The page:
When the warm weather comes to an end, you may find that you need a storage solution for all of your water toys, patio furniture, and garden equipment for the winter. If you're tired of a crowded and cluttered garage, consider renting a self-storage unit. Your summer belongings will be safe and secure while you wait for warm weather to return.
If you do decide to use a self-storage unit for your summer things, here are a few tips for keeping summer belongings in a self-storage unit.
Decide If You Need Climate Control
Climate control is nice to have since it protects your things from freezing temperatures, but you may not need climate control for items that would normally be stored in a garage or shed. Think about what you'll put in your unit and if it could survive long cold spells without damage. If you want to make sure your things have the best protection possible, then look into climate-controlled self-storage.
Make Sure Everything Is Dry
Make sure all of your belongings are dry before storing them, especially items likely to get wet like pool and boating supplies. Mold could start growing on wet items, giving them a musty odor or even ruining them. Take time to dry your items carefully, and you may even want to put things on shelves or bring in pallets so your belongings are kept off of the floor away from any potential puddles or dampness.
Ask About Storing Your Boat And Other Large Items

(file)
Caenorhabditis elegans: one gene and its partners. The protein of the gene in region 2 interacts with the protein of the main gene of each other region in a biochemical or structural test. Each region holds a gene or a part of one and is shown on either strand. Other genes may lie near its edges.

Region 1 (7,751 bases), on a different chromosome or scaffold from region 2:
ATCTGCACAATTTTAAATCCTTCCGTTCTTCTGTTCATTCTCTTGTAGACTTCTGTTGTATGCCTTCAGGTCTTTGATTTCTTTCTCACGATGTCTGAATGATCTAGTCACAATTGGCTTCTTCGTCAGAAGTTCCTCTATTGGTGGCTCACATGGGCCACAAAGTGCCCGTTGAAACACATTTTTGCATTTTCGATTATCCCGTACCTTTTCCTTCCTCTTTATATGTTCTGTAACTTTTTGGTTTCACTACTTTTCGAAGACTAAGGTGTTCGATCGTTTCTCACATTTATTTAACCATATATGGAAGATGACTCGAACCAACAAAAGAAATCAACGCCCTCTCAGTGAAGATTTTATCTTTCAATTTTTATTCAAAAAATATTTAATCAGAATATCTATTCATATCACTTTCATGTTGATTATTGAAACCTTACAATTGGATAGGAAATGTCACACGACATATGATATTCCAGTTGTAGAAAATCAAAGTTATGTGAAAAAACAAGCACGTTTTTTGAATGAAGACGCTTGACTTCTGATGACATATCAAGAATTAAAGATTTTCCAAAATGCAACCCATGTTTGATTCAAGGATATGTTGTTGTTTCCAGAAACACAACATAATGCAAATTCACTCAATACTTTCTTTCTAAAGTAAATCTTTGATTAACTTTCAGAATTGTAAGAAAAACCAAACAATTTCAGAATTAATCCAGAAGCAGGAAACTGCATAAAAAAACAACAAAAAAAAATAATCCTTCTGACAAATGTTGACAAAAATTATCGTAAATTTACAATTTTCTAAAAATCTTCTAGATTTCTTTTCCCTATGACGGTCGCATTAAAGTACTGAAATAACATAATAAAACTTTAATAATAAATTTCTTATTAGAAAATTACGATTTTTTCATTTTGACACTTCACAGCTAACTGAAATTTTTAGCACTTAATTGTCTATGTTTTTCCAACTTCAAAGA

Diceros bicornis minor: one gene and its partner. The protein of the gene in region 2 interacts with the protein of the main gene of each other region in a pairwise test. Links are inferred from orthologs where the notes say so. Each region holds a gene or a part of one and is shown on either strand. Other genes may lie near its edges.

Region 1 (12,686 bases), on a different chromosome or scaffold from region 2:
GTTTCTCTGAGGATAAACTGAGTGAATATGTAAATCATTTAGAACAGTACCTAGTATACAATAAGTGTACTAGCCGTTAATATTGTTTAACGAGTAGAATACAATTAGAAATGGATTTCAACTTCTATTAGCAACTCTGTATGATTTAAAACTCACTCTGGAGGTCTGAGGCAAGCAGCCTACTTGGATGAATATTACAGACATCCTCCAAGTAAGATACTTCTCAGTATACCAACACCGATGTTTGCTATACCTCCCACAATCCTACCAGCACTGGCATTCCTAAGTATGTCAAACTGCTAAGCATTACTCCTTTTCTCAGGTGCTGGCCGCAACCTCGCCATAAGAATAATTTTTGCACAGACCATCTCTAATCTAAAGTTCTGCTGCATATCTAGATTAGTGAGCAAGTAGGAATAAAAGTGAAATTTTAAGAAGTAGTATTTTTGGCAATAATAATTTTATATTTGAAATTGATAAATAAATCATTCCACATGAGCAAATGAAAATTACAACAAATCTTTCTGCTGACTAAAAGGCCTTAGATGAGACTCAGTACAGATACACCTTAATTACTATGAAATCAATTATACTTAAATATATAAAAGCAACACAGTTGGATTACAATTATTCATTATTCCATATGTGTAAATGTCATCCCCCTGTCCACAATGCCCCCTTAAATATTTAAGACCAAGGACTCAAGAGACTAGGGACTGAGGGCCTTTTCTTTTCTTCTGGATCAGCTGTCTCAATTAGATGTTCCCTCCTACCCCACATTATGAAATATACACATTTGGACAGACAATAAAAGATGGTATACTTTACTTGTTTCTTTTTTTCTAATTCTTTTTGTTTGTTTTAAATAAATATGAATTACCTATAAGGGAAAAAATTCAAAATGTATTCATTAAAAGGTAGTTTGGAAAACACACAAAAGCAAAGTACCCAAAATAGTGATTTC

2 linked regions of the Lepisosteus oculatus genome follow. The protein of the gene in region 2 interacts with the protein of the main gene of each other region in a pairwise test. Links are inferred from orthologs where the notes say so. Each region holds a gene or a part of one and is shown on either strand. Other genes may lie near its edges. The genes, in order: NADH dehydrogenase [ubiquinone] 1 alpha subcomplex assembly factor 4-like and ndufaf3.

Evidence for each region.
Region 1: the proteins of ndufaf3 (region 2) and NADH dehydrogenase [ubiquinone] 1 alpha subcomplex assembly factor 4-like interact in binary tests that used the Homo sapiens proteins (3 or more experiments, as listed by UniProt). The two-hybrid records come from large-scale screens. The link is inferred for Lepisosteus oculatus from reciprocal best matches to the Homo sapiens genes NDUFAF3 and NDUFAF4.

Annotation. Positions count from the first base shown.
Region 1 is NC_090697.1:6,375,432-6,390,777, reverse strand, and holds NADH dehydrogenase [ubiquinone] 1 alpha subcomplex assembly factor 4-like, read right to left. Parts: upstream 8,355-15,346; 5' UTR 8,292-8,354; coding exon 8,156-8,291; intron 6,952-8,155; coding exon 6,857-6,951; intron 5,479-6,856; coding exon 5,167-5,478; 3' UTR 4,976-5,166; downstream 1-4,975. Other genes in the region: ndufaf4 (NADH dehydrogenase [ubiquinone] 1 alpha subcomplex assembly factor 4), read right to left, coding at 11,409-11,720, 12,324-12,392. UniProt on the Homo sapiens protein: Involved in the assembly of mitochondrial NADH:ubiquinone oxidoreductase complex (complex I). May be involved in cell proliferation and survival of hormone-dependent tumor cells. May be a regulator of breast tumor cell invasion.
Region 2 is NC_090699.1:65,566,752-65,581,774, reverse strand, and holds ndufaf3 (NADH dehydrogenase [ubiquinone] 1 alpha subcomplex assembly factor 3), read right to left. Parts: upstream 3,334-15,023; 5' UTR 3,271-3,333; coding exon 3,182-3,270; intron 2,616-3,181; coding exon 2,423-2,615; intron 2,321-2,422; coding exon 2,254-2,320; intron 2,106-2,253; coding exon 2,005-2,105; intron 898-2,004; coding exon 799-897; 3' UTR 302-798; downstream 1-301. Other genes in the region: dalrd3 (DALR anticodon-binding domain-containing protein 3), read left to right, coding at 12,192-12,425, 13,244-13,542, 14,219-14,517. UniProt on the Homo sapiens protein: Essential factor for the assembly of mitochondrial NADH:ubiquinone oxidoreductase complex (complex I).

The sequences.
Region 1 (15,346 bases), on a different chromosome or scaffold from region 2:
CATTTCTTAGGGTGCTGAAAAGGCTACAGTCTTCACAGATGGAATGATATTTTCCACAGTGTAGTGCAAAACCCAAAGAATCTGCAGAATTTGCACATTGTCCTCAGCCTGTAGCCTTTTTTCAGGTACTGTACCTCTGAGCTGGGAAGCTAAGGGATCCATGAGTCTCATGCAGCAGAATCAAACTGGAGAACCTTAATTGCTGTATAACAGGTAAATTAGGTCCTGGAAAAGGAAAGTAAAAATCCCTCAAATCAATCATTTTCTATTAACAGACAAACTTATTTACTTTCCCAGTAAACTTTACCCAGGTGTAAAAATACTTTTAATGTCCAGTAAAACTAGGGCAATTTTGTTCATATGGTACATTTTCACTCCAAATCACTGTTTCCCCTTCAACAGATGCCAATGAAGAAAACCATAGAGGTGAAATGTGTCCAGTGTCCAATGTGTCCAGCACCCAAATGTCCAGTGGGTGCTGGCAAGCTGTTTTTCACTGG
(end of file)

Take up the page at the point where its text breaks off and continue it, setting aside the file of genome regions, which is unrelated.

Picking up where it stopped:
Some self-storage facilities allow you to store large things like boats and jet skis. If you want to keep these things or a large riding mower in a storage unit, ask the facility about the proper procedure for storing items that hold gas and oil. Gas is not usually allowed in a storage unit, so you might need to drain the gas and winterize your equipment so they survive the cold weather without any damage.
Be Sure To Buy A Sturdy Lock
You might buy your lock from the storage facility, or you might want to buy one from a locksmith. A sturdy lock is essential to protect your unit from looters who might try to open your unit with bolt cutters. The risk of that happening may be low, especially if your storage facility is in a good neighborhood and has a good security system, but you don't want to take any chances with a simple padlock that is easy to break apart. Disc locks are commonly used for self-storage units. They may cost more, but the extra security they provide is worth it.